"Those militias need to go home," Tillerson said. "Any foreign fighters in Iraq need to go home and allow the Iraqi people to regain control of areas that had been overtaken by ISIS and Daesh that have now been liberated. Allow the Iraqi people to rebuild their lives with the help of their neighbors."
Tillerson was speaking in Riyadh alongside the Saudi Arabian foreign minister days after US-backed forces declared the liberation
of Raqqa, ISIS's de facto capital in Syria. US forces remain in Iraq, supporting the government there and combating ISIS, as do forces backed by Iran.
The US under President Donald Trump has assumed a more aggressive posture towards Tehran, with Trump recently threatening to exit a multilateral agreement with Iran over its nuclear program.
Tillerson referenced this posture during his remarks in Saudi Arabia and said he spoke about it with Saudi leadership. He said both the US and Saudi Arabia are warning countries from doing business with the Iranian Revolutionary Guard Corps, an Iranian military body the US has accused of human rights abuses and sowing instability throughout the region.
"Both of our countries believe that those who conduct business with the Iranian Revolutionary Guard, any of their entities -- European companies or other companies around the globe -- really do so at great risk," Tillerson said.
It's not clear how many Iranians are fighting in Iraq. In May this year, a senior commander of Iran's Islamic Revolutionary Guard Corps
was reportedly killed fighting ISIS west of the city of Mosul. The large majority of those who make up the militia forces in Iraq, those who operate under the banner of the Popular Mobilization Units (PMU), are Iraqi Shiites, and those too are backed, equipped and trained by Iran. Those number at least 100,000
, according to modest estimates.
At the same time, at least 1,500 Saudis had traveled to Iraq and Syria to join ISIS
over the years, and Baghdad had long accused Saudi Arabia of turning a blind eye to Sunni militants crossing its territory to enter Iraq to take part in the country's sectarian conflict.
In 2007, the US military reported that around 40% of all foreign militants
targeting US troops and Iraqi civilians and security forces had come from Saudi Arabia. Half of the Saudi fighters who arrived in Iraq during that time went there to be suicide bombers, the US military said.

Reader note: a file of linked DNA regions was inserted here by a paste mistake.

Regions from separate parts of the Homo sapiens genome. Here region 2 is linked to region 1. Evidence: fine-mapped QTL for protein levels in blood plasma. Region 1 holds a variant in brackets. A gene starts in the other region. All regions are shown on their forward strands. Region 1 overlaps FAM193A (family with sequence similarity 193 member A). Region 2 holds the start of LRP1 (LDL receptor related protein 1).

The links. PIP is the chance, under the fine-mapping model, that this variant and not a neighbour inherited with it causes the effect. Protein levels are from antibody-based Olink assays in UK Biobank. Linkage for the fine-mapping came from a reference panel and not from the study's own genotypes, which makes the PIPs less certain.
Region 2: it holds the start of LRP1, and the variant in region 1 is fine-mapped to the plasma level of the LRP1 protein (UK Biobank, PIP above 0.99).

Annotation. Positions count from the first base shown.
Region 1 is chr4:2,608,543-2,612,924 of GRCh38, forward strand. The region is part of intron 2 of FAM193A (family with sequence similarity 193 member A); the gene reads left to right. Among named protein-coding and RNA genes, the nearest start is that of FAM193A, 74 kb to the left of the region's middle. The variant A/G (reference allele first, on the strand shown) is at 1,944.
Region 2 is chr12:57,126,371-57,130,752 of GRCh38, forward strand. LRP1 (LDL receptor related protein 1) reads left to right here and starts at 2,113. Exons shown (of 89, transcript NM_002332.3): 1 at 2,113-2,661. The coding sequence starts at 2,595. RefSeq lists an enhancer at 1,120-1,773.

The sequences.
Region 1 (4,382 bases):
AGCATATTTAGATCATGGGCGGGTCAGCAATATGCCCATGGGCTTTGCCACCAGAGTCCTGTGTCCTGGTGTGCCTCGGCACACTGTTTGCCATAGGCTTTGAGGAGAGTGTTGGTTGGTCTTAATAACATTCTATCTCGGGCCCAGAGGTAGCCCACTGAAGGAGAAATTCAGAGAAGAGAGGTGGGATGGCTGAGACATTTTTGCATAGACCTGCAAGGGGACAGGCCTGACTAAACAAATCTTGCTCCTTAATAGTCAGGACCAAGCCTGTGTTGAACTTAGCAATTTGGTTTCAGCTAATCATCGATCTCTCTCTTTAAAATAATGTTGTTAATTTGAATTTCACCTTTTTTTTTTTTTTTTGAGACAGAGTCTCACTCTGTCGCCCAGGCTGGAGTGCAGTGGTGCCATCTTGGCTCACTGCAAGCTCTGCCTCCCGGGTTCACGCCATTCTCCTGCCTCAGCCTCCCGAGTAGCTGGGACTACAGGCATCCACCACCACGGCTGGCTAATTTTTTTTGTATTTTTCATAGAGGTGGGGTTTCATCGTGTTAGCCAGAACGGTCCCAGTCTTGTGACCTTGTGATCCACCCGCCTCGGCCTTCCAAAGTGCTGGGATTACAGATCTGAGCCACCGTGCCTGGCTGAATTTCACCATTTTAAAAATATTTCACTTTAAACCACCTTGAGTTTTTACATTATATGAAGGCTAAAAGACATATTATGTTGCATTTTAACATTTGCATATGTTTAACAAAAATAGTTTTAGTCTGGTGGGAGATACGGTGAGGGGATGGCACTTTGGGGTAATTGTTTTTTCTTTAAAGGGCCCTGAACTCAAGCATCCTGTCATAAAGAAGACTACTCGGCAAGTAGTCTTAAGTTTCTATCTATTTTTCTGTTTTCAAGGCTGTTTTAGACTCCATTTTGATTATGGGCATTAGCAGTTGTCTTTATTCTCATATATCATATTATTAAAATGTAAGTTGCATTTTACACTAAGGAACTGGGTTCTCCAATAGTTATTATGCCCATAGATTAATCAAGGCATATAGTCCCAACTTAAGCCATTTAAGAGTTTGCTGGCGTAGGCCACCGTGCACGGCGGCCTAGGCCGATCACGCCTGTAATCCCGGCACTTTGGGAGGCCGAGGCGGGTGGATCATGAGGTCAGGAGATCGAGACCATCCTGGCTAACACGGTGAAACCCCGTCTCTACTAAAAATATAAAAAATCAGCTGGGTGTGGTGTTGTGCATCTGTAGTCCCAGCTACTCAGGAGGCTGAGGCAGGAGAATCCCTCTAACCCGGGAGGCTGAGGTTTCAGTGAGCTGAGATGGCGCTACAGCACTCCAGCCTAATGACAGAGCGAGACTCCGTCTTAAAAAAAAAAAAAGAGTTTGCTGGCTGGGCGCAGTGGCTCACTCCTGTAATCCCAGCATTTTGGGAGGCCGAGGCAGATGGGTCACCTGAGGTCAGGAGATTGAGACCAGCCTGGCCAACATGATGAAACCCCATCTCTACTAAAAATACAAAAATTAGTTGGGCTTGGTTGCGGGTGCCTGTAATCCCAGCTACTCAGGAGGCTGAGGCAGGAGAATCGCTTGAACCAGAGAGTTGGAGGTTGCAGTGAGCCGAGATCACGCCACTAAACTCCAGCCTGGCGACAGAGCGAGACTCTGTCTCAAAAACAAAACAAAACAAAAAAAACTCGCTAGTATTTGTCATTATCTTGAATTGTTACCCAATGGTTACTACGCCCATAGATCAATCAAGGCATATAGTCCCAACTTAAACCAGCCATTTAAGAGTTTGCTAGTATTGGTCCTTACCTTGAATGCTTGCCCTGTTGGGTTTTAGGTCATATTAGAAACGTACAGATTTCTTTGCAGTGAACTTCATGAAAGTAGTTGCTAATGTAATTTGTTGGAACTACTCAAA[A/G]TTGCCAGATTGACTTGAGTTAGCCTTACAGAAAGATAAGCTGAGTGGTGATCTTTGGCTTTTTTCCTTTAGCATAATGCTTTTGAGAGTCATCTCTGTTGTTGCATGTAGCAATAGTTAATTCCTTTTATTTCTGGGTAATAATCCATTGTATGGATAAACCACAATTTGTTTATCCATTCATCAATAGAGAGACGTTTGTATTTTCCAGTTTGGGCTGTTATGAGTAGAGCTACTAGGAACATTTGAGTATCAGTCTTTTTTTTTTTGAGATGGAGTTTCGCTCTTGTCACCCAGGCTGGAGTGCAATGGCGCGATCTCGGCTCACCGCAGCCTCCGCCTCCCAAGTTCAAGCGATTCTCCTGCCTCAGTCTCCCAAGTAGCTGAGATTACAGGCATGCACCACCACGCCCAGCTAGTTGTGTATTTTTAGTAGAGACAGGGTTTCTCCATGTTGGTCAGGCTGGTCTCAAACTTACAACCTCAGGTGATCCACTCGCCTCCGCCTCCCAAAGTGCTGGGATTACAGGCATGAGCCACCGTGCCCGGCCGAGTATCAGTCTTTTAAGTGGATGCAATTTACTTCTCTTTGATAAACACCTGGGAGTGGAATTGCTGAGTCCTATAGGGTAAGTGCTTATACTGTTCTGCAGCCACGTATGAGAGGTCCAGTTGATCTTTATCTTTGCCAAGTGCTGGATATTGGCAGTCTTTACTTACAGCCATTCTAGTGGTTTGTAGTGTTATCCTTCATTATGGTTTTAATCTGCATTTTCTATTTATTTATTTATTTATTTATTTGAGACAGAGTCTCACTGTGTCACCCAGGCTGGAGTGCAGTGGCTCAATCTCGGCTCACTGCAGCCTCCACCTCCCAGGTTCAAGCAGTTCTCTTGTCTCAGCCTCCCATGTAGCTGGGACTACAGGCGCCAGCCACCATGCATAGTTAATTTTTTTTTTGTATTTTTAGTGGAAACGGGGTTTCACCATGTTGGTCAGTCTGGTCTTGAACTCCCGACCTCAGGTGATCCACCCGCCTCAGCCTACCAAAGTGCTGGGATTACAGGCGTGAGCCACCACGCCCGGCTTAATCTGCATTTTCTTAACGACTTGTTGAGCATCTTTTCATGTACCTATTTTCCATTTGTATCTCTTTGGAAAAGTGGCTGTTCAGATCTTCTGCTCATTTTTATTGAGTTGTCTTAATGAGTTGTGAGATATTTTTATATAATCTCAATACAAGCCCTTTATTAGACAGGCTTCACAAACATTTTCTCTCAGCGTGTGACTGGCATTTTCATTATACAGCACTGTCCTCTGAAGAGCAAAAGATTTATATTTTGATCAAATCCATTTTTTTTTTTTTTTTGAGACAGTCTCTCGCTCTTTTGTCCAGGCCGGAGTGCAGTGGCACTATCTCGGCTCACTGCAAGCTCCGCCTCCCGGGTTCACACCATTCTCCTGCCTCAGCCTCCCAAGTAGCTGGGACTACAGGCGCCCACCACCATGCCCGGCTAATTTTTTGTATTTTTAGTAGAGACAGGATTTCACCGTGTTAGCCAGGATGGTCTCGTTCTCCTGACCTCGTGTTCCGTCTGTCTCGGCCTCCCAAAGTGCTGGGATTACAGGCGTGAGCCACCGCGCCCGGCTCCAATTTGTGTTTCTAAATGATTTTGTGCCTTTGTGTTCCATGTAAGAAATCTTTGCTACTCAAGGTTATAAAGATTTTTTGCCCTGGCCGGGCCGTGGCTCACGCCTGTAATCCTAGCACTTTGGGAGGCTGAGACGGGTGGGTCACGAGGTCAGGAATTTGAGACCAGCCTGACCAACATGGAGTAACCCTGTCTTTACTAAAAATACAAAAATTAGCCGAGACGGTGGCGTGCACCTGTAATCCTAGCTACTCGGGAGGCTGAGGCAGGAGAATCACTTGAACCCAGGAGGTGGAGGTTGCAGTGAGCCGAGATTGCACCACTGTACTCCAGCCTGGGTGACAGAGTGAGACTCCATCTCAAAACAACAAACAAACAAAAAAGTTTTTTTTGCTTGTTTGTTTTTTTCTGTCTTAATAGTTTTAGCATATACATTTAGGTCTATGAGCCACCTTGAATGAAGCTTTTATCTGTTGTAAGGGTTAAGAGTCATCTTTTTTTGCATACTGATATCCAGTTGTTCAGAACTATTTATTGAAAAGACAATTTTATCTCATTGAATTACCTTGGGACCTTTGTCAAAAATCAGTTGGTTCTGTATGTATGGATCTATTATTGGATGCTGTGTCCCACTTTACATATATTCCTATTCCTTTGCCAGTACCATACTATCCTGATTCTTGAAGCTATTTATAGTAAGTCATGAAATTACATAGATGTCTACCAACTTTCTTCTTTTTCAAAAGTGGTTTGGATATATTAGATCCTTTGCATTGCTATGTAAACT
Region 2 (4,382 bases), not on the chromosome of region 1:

After his stop in Saudi Arabia, Tillerson shuttled to Qatar, which is a party to an ongoing diplomatic crisis involving several Gulf nations.
Saudi Arabia, the United Arab Emirates, Egypt and Bahrain accuse Qatar of financing terrorism and have cut off diplomatic ties to that country and initiated an economic boycott of it.
Tillerson, who has worked to broker an end to the dispute for months, said he and Trump are still looking to resolve the tensions, but said when he spoke most recently with Saudi Crown Prince Mohammad bin Salman, he did not believe the Saudis were ready to come to the table.
"I asked him to please engage, please engage in dialog," Tillerson said, speaking from Qatar's capital city of Doha alongside that nation's foreign minister. "There is not a strong indication that parties are ready to talk yet, and so we cannot force talks on people who are not ready to talk."
Tillerson's third visit to Riyadh as Secretary of State was part of the inaugural meeting of a council established between Saudi Arabia and Iraq.
The two Arab nations have only recently re-established many bilateral ties. While Iran re-opened its embassy in Baghdad shortly after the invasion of Iraq in 2003, Saudi Arabia re-opened its own in 2015. The border between Iraq and Saudi Arabia, closed after Iraq invaded Kuwait in 1990. It only re-opened for trade in August this year